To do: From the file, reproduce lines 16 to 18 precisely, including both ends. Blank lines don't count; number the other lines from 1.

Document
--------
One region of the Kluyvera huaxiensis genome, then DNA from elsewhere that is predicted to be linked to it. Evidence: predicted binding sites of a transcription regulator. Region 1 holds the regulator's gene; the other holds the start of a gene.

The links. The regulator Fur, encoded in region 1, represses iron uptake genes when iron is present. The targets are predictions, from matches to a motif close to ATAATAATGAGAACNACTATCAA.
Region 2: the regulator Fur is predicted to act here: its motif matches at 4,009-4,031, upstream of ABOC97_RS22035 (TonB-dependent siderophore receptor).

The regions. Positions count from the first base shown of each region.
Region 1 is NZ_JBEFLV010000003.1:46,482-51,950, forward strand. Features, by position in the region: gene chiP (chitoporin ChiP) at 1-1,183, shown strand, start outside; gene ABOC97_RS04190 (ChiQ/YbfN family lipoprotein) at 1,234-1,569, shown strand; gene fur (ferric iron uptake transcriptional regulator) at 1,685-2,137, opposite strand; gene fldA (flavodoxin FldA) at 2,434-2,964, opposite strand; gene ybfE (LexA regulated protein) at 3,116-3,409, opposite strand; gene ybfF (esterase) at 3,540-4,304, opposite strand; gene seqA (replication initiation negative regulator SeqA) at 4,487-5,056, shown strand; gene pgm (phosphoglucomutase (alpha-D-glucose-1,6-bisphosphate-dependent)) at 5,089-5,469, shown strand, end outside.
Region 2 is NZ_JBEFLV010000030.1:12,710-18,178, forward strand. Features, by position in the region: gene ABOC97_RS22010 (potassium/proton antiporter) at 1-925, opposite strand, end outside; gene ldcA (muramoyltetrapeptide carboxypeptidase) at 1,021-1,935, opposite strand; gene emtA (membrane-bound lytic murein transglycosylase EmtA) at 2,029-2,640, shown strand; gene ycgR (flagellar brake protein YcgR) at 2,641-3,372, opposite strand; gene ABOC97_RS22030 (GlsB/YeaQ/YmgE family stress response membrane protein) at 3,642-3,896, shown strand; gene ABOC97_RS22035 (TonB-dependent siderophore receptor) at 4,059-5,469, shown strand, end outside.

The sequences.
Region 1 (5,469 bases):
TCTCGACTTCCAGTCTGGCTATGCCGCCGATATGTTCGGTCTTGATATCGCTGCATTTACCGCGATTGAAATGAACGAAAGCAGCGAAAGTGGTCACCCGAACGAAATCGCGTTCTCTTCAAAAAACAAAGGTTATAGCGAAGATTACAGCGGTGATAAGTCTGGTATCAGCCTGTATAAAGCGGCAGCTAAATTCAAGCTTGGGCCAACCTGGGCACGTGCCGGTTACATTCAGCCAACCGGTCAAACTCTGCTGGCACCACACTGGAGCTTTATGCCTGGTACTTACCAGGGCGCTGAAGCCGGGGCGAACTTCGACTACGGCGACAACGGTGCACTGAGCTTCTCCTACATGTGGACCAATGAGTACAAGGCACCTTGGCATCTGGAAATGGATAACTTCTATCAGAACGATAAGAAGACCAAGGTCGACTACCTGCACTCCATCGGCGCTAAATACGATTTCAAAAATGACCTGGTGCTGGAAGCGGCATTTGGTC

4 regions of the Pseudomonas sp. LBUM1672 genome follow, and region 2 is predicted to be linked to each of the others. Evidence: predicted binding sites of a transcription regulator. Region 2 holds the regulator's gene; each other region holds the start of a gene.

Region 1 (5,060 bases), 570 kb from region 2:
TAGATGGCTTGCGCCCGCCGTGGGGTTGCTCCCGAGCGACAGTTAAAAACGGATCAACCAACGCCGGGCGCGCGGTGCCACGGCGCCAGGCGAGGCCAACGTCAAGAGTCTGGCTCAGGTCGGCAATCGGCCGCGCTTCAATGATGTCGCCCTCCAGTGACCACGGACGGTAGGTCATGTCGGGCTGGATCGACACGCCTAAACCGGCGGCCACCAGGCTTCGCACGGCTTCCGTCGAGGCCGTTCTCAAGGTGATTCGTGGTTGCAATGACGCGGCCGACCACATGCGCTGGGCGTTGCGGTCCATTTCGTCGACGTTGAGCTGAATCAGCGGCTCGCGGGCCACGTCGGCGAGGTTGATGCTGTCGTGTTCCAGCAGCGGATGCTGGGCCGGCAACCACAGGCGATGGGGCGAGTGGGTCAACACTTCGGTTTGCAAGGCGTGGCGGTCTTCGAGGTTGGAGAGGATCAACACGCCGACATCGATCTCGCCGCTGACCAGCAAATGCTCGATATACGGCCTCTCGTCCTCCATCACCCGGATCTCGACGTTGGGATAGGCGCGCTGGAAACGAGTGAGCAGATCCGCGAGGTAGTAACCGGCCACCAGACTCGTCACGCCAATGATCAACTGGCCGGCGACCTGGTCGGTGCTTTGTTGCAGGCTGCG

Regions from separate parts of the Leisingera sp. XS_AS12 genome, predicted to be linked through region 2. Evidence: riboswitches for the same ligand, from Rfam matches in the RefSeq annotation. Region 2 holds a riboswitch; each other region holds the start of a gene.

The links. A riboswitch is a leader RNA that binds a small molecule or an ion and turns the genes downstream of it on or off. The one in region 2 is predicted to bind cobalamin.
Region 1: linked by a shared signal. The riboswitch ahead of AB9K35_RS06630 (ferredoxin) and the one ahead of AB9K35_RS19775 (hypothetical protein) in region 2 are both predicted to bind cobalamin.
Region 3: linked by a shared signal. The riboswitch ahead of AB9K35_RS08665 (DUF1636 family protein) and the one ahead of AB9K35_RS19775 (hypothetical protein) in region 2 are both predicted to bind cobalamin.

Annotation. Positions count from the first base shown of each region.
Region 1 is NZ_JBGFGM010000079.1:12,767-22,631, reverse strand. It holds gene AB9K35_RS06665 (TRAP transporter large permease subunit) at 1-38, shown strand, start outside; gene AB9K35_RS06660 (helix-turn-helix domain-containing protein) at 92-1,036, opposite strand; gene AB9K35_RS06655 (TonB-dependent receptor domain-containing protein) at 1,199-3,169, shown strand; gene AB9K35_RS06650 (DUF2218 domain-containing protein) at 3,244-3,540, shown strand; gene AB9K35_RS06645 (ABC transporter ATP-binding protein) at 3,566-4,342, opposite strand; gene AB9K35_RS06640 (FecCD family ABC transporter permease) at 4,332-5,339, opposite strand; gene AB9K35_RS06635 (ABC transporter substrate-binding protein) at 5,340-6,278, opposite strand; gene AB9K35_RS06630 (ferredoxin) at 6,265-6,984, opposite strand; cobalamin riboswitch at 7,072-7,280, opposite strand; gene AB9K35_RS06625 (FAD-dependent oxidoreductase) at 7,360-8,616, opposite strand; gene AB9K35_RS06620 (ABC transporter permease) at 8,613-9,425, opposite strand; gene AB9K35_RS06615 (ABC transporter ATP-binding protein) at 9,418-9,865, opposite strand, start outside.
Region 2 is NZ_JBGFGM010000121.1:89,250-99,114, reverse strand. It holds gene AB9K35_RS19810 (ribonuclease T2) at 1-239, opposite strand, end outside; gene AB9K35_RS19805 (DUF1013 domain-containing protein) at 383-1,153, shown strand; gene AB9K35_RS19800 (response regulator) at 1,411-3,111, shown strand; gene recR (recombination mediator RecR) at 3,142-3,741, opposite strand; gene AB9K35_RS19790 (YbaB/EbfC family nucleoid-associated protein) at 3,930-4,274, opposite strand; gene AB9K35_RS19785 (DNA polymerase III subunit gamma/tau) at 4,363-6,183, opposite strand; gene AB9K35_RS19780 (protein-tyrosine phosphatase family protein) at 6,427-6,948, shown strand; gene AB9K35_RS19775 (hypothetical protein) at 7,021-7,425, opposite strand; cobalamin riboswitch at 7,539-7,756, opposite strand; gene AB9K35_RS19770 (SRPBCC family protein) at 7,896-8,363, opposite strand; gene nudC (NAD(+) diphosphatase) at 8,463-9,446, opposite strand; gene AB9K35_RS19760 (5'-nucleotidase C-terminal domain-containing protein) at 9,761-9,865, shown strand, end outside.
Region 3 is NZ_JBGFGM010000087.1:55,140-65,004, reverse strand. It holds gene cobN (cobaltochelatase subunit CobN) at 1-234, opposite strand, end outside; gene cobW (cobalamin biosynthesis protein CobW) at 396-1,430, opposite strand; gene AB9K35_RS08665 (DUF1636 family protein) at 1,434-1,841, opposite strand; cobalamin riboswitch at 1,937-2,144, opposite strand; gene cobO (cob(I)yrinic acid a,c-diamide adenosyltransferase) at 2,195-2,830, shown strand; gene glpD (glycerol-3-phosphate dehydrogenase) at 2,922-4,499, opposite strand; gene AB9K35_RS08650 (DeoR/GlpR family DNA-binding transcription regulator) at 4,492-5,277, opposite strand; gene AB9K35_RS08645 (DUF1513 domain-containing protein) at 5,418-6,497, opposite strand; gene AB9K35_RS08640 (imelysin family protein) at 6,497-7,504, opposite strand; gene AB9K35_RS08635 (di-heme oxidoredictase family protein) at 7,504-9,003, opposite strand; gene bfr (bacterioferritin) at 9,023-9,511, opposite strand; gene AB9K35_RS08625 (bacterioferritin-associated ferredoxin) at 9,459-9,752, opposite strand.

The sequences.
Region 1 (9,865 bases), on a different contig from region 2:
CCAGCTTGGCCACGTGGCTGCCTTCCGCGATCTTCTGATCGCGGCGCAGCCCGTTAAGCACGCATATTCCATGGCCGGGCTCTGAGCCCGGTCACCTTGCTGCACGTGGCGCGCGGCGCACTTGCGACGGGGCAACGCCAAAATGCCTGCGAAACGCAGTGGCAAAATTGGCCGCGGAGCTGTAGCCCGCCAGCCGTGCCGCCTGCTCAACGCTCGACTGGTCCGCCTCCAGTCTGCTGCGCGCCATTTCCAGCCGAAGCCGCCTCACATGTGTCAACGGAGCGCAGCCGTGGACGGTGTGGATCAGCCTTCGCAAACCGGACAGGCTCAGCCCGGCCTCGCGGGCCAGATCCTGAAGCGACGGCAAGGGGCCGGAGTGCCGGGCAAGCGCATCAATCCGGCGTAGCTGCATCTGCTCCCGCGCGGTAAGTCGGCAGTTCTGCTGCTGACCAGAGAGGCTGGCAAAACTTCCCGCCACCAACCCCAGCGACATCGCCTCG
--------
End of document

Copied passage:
Region 3: linked by a shared signal. The riboswitch ahead of AB9K35_RS08665 (DUF1636 family protein) and the one ahead of AB9K35_RS19775 (hypothetical protein) in region 2 are both predicted to bind cobalamin.

Annotation. Positions count from the first base shown of each region.
Region 1 is NZ_JBGFGM010000079.1:12,767-22,631, reverse strand. It holds gene AB9K35_RS06665 (TRAP transporter large permease subunit) at 1-38, shown strand, start outside; gene AB9K35_RS06660 (helix-turn-helix domain-containing protein) at 92-1,036, opposite strand; gene AB9K35_RS06655 (TonB-dependent receptor domain-containing protein) at 1,199-3,169, shown strand; gene AB9K35_RS06650 (DUF2218 domain-containing protein) at 3,244-3,540, shown strand; gene AB9K35_RS06645 (ABC transporter ATP-binding protein) at 3,566-4,342, opposite strand; gene AB9K35_RS06640 (FecCD family ABC transporter permease) at 4,332-5,339, opposite strand; gene AB9K35_RS06635 (ABC transporter substrate-binding protein) at 5,340-6,278, opposite strand; gene AB9K35_RS06630 (ferredoxin) at 6,265-6,984, opposite strand; cobalamin riboswitch at 7,072-7,280, opposite strand; gene AB9K35_RS06625 (FAD-dependent oxidoreductase) at 7,360-8,616, opposite strand; gene AB9K35_RS06620 (ABC transporter permease) at 8,613-9,425, opposite strand; gene AB9K35_RS06615 (ABC transporter ATP-binding protein) at 9,418-9,865, opposite strand, start outside.